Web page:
“Peter!” she cried as a motorcar swerved, narrowly avoiding collision with a merchant wagon. Peter dove away, landing hard upon the sidewalk, his derby blowing idle amidst the onlookers.
Zeke sprinted down the walk after Amara, his arms pumping as he yelled incomprehensible words. Her ears could still hear them though, the sound of his irate insults more familiar to her than any other. Memory gripped her like the April afternoon they dissolved their engagement, the feel of pavement slamming against her side when he threw her down like so much refuse. Only two days after her arrival in the States and to this day, Peter never knew how quickly America left her scarred.
“Miss?” asked the taxi driver worriedly, not understanding what had caused her to cry out. “Shall I stop?”
She spun forward in her seat, breathing heavily, unshed tears blinding her vision. She palmed them away, the tender muscles in her left arm pulling from fresh bruises inflicted by Zeke only days ago.
As much as she missed her family, returning to Germany wouldn’t bring her a future. Following her brother towards conflict wouldn’t ensure either of their protection. It only held painful reminders of a misled love.
“No,” she said, in little more than a whisper. “Keep driving.”
December 31, 1916 – Four Days Later – St. Louis, Missouri
“Halt! Police! I told you to halt, you filthy creep!—Holy mother of Moses!”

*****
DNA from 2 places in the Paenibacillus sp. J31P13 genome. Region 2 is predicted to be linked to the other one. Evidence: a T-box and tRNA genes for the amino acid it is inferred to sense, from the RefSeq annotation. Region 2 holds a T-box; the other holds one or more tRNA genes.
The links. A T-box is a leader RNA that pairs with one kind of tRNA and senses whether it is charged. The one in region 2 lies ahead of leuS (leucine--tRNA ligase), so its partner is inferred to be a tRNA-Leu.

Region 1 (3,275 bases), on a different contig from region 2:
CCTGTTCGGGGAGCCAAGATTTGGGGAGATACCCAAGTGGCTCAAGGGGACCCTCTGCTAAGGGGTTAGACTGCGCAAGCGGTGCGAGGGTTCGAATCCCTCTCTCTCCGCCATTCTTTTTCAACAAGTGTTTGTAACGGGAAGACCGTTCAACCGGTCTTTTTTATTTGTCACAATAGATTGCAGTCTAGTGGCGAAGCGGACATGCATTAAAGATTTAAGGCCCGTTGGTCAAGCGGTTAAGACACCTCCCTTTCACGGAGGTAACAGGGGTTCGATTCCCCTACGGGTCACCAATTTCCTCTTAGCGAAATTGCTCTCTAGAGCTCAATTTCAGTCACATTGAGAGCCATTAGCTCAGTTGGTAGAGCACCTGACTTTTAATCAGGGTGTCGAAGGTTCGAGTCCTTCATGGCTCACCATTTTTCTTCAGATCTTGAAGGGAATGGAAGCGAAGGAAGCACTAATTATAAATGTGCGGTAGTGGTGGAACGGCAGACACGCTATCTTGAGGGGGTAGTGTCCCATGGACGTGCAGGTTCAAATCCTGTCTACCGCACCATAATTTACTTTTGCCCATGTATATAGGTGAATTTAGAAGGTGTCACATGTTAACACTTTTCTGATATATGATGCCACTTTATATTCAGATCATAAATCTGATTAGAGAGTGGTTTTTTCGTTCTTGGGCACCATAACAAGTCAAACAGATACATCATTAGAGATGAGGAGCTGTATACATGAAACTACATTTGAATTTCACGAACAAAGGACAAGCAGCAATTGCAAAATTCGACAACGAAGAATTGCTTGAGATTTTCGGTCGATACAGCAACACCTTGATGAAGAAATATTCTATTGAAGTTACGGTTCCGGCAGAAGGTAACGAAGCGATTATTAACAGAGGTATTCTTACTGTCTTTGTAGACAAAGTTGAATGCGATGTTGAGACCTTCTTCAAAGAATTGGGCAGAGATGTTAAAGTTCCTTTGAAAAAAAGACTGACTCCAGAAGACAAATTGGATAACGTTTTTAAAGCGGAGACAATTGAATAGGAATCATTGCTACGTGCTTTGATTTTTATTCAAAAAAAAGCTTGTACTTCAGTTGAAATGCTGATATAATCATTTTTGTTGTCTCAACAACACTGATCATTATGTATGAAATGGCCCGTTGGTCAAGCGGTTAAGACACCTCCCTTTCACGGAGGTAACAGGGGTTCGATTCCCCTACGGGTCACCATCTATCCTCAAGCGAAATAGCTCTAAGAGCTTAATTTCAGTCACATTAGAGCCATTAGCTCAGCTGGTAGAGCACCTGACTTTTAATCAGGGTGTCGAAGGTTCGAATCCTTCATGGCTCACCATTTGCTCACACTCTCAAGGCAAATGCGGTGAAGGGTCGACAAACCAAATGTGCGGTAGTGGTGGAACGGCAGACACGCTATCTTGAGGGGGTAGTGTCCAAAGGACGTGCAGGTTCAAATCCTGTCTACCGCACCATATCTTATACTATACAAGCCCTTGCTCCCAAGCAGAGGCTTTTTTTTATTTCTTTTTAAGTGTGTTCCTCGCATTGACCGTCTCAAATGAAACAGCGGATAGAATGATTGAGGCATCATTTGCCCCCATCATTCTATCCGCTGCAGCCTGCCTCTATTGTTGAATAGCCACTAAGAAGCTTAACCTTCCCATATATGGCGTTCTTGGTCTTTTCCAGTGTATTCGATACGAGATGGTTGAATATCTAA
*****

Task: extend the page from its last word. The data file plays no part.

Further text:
Emil Kisch’s polished loafers slipped on an ice patch in the city sidewalk, nearly sending him headlong into the congested city street. He grabbed a nearby lamp post to steady himself as Jonathan Earhart, his friend and fellow morality squad partner, leapt over the ice and raced past him. Nine o’clock on a Sunday morning and they were already chasing down criminals and causing bundled-up churchgoers to gasp with their foul language.
“Morality squad detective” had not been Emil’s first choice of employment. After all, arresting others for wanton dancing and public intoxication made him more of a hypocrite than anything else, since those were two of his favorite pastimes on any given Friday night. But Earhart smooth-talked him into it, or rather, harassed him repeatedly, until Emil finally agreed that it would be easier to maintain their outrageous lifestyle as part of the squad rather than avoiding them.
In some peculiar connection of people—Earhart’s father’s friend was acquainted with someone’s brother, who knew the chief of the Forest Park mounted patrol, who used to work alongside morality squad captain, Hess Alberts—Earhart secured a position and in turn finagled one for his friend. Despite Emil barely being nineteen at the time, his facial features and slicked-over platinum-blond locks carried maturity five years his senior, so when he told the captain he was already the required age, Alberts never once questioned the claim.
Besides, another thirteen days from now, he would be twenty-one and meet the age requirement fair and square.
Ducking between a couple stepping onto the streetcar, he ignored the man’s objections and put on extra speed, struggling to catch his breath through the crisp morning air. Half a block ahead, he caught sight of Howard Beal’s windswept hair as the saloon owner shoved a scraggly newsboy aside and turned the corner.
With his six-foot-two-inch height, Emil was quick to catch up to his squad partner. “Cripes,” he muttered to Earhart. “We’ve been chasing this fool for five blocks. Where does he think he’s going to run? He owns the saloon; why don’t we just go back and wait there?”